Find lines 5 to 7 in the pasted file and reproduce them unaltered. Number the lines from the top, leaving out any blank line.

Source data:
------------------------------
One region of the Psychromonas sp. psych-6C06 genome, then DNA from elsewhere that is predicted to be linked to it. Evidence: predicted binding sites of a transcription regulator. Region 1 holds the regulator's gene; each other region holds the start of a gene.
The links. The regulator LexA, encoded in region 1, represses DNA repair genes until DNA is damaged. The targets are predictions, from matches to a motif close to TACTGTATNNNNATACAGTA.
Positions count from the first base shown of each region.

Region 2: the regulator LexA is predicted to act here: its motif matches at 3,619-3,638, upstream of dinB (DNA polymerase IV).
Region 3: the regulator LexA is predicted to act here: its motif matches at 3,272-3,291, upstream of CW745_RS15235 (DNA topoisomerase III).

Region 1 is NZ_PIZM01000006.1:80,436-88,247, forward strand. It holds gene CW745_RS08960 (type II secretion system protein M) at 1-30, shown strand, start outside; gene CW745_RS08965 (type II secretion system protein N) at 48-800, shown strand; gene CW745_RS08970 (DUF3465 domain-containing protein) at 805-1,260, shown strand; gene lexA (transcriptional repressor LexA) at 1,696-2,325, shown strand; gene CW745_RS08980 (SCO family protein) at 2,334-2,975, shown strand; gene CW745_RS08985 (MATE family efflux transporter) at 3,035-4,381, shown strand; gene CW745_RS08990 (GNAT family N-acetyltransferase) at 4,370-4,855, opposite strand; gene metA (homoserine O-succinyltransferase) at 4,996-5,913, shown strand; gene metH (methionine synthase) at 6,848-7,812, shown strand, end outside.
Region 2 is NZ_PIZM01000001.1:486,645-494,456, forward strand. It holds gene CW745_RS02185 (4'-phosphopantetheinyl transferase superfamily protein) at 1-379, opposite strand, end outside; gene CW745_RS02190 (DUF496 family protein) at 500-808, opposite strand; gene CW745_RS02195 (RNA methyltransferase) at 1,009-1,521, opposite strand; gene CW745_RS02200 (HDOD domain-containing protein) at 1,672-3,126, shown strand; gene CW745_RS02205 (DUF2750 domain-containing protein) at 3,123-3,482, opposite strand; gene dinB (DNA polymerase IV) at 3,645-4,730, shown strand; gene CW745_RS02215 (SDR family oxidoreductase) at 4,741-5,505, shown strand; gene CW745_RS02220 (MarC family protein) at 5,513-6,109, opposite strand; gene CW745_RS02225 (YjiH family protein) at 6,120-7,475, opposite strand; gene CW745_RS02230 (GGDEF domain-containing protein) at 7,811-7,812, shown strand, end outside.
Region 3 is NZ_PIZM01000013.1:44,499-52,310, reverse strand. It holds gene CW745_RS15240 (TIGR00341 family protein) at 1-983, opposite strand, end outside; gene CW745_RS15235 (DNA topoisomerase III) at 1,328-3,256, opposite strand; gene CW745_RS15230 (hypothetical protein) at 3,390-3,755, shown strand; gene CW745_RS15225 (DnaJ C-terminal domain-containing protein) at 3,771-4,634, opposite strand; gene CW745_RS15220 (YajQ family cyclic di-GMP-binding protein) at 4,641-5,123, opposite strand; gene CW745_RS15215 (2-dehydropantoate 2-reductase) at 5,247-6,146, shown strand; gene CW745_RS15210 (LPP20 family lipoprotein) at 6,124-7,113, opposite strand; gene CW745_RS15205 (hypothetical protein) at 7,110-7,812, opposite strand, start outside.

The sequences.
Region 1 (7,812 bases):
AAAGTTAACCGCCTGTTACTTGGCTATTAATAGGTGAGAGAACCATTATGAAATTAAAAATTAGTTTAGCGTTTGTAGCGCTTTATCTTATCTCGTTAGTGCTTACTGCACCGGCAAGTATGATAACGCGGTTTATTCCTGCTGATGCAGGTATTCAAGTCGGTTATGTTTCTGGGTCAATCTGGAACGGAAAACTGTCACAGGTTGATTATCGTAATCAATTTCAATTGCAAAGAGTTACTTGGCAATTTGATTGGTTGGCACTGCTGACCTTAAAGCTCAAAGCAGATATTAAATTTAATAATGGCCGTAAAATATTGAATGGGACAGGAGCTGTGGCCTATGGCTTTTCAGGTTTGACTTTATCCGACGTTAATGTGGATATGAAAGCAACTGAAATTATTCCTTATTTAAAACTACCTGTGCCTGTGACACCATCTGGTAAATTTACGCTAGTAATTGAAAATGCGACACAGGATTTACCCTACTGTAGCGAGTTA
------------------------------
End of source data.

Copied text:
Region 3: the regulator LexA is predicted to act here: its motif matches at 3,272-3,291, upstream of CW745_RS15235 (DNA topoisomerase III).

Region 1 is NZ_PIZM01000006.1:80,436-88,247, forward strand. It holds gene CW745_RS08960 (type II secretion system protein M) at 1-30, shown strand, start outside; gene CW745_RS08965 (type II secretion system protein N) at 48-800, shown strand; gene CW745_RS08970 (DUF3465 domain-containing protein) at 805-1,260, shown strand; gene lexA (transcriptional repressor LexA) at 1,696-2,325, shown strand; gene CW745_RS08980 (SCO family protein) at 2,334-2,975, shown strand; gene CW745_RS08985 (MATE family efflux transporter) at 3,035-4,381, shown strand; gene CW745_RS08990 (GNAT family N-acetyltransferase) at 4,370-4,855, opposite strand; gene metA (homoserine O-succinyltransferase) at 4,996-5,913, shown strand; gene metH (methionine synthase) at 6,848-7,812, shown strand, end outside.
Region 2 is NZ_PIZM01000001.1:486,645-494,456, forward strand. It holds gene CW745_RS02185 (4'-phosphopantetheinyl transferase superfamily protein) at 1-379, opposite strand, end outside; gene CW745_RS02190 (DUF496 family protein) at 500-808, opposite strand; gene CW745_RS02195 (RNA methyltransferase) at 1,009-1,521, opposite strand; gene CW745_RS02200 (HDOD domain-containing protein) at 1,672-3,126, shown strand; gene CW745_RS02205 (DUF2750 domain-containing protein) at 3,123-3,482, opposite strand; gene dinB (DNA polymerase IV) at 3,645-4,730, shown strand; gene CW745_RS02215 (SDR family oxidoreductase) at 4,741-5,505, shown strand; gene CW745_RS02220 (MarC family protein) at 5,513-6,109, opposite strand; gene CW745_RS02225 (YjiH family protein) at 6,120-7,475, opposite strand; gene CW745_RS02230 (GGDEF domain-containing protein) at 7,811-7,812, shown strand, end outside.